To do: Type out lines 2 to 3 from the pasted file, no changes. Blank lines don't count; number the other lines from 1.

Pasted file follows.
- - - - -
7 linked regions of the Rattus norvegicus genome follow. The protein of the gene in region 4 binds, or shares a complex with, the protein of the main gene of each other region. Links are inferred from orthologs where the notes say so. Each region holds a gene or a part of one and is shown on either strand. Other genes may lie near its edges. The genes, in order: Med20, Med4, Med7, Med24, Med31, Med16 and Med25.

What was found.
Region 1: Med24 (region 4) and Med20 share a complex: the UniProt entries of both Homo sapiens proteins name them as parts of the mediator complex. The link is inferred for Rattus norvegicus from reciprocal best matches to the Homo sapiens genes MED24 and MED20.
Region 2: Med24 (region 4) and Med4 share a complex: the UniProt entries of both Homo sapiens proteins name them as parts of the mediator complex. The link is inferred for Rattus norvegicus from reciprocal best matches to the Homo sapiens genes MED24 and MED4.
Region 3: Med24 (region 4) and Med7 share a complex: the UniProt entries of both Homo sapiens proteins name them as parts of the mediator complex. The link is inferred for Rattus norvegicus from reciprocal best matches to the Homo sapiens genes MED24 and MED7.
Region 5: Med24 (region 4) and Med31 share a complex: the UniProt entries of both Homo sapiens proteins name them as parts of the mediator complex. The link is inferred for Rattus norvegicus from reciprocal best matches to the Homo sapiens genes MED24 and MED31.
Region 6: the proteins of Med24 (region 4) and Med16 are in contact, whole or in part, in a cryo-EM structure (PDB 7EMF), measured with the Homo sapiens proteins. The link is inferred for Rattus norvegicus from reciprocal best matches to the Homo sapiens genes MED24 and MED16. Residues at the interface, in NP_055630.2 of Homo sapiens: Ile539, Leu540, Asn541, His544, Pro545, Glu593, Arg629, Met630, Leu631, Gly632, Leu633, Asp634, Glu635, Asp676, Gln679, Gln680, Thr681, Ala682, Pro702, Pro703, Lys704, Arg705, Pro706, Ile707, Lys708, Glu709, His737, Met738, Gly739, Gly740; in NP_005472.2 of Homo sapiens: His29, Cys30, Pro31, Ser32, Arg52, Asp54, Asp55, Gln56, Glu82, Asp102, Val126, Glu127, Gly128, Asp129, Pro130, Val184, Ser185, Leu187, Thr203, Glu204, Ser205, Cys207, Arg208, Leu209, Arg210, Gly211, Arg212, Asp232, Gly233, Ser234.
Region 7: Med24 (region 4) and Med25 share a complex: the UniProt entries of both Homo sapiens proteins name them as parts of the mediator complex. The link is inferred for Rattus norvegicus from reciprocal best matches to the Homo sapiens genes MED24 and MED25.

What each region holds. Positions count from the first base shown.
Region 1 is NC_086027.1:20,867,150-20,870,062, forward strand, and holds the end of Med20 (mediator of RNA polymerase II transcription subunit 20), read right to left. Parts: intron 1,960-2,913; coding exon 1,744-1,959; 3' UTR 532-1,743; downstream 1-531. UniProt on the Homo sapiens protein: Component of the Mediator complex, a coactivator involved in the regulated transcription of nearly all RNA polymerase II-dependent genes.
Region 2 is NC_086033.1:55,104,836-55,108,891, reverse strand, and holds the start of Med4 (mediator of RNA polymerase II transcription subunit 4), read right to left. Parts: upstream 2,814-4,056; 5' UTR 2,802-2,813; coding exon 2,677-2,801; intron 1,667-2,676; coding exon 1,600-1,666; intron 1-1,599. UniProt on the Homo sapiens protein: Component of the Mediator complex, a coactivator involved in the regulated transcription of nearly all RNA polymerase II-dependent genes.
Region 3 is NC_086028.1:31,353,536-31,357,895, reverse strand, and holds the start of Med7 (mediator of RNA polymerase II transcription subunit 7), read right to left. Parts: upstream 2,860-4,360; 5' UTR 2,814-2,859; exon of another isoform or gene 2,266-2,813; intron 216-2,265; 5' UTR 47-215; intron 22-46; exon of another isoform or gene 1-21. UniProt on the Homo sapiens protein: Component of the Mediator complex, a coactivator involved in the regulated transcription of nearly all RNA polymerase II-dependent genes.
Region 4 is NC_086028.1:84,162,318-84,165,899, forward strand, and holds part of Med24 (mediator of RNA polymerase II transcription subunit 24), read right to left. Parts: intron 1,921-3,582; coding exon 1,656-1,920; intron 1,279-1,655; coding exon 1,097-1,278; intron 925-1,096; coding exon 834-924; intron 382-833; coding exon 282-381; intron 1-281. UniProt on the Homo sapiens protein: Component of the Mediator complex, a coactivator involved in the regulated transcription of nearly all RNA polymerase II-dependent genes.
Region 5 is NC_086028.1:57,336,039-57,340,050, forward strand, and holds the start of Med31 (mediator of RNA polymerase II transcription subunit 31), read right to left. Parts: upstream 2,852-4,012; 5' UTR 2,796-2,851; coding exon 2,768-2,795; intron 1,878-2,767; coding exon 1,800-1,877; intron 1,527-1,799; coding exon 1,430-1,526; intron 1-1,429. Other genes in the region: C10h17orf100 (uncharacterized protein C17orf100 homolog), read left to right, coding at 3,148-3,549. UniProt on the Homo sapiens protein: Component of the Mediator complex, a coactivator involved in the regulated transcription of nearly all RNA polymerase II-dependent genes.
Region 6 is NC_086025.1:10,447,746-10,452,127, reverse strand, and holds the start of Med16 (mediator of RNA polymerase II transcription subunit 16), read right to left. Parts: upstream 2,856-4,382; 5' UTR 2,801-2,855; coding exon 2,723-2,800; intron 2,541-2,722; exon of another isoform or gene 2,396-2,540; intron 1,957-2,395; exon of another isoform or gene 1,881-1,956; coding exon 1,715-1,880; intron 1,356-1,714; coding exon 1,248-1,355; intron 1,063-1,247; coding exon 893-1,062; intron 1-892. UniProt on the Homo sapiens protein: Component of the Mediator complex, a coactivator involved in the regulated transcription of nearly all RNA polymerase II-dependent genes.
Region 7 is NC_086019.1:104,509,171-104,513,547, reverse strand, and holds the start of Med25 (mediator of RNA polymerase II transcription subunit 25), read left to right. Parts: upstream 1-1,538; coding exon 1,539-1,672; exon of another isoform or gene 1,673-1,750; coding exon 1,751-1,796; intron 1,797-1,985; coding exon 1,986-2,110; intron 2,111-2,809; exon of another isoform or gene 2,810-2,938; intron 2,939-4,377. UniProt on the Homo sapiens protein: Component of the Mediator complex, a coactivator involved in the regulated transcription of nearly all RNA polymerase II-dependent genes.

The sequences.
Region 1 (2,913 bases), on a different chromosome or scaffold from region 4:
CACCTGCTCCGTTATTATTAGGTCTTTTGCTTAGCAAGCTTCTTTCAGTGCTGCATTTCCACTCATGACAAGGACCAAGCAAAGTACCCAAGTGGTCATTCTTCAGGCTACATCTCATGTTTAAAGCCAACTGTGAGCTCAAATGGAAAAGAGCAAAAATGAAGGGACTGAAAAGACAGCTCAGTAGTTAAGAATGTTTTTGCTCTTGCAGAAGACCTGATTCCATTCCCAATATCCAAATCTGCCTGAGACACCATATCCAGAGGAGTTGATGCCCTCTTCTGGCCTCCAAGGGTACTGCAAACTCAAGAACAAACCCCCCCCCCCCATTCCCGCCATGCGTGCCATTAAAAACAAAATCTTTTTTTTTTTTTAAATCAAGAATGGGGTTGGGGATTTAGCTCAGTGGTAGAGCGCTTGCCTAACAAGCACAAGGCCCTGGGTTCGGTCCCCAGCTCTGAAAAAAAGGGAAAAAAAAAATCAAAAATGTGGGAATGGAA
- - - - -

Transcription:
What was found.
Region 1: Med24 (region 4) and Med20 share a complex: the UniProt entries of both Homo sapiens proteins name them as parts of the mediator complex. The link is inferred for Rattus norvegicus from reciprocal best matches to the Homo sapiens genes MED24 and MED20.